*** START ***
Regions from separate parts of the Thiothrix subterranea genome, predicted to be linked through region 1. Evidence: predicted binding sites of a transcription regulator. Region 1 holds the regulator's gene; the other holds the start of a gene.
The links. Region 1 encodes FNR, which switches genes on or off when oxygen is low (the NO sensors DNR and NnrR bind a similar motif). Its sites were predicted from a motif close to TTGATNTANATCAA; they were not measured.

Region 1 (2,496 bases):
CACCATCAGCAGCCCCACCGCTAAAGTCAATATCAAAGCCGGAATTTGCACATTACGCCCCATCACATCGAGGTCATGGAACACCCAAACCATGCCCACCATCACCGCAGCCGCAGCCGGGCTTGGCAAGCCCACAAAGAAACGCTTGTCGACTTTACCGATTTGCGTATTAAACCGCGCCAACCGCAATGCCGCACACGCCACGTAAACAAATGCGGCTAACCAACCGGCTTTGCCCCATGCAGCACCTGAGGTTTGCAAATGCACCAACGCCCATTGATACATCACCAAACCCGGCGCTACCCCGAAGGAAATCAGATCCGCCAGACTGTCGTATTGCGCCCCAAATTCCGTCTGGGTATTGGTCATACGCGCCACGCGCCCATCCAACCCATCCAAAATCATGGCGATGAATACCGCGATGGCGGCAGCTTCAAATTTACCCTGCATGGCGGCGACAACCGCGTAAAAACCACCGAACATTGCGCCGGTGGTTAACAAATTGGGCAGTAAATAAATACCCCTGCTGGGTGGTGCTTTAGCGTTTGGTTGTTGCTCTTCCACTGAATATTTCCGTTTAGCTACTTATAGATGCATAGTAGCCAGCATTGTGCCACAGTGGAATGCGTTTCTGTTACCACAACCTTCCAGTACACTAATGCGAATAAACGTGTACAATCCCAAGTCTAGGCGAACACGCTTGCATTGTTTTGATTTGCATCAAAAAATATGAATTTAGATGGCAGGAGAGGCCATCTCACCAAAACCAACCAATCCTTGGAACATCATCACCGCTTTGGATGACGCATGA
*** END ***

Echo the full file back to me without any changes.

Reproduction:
Regions from separate parts of the Thiothrix subterranea genome, predicted to be linked through region 1. Evidence: predicted binding sites of a transcription regulator. Region 1 holds the regulator's gene; the other holds the start of a gene.
The links. Region 1 encodes FNR, which switches genes on or off when oxygen is low (the NO sensors DNR and NnrR bind a similar motif). Its sites were predicted from a motif close to TTGATNTANATCAA; they were not measured.

Region 1 (2,496 bases):
CACCATCAGCAGCCCCACCGCTAAAGTCAATATCAAAGCCGGAATTTGCACATTACGCCCCATCACATCGAGGTCATGGAACACCCAAACCATGCCCACCATCACCGCAGCCGCAGCCGGGCTTGGCAAGCCCACAAAGAAACGCTTGTCGACTTTACCGATTTGCGTATTAAACCGCGCCAACCGCAATGCCGCACACGCCACGTAAACAAATGCGGCTAACCAACCGGCTTTGCCCCATGCAGCACCTGAGGTTTGCAAATGCACCAACGCCCATTGATACATCACCAAACCCGGCGCTACCCCGAAGGAAATCAGATCCGCCAGACTGTCGTATTGCGCCCCAAATTCCGTCTGGGTATTGGTCATACGCGCCACGCGCCCATCCAACCCATCCAAAATCATGGCGATGAATACCGCGATGGCGGCAGCTTCAAATTTACCCTGCATGGCGGCGACAACCGCGTAAAAACCACCGAACATTGCGCCGGTGGTTAACAAATTGGGCAGTAAATAAATACCCCTGCTGGGTGGTGCTTTAGCGTTTGGTTGTTGCTCTTCCACTGAATATTTCCGTTTAGCTACTTATAGATGCATAGTAGCCAGCATTGTGCCACAGTGGAATGCGTTTCTGTTACCACAACCTTCCAGTACACTAATGCGAATAAACGTGTACAATCCCAAGTCTAGGCGAACACGCTTGCATTGTTTTGATTTGCATCAAAAAATATGAATTTAGATGGCAGGAGAGGCCATCTCACCAAAACCAACCAATCCTTGGAACATCATCACCGCTTTGGATGACGCATGA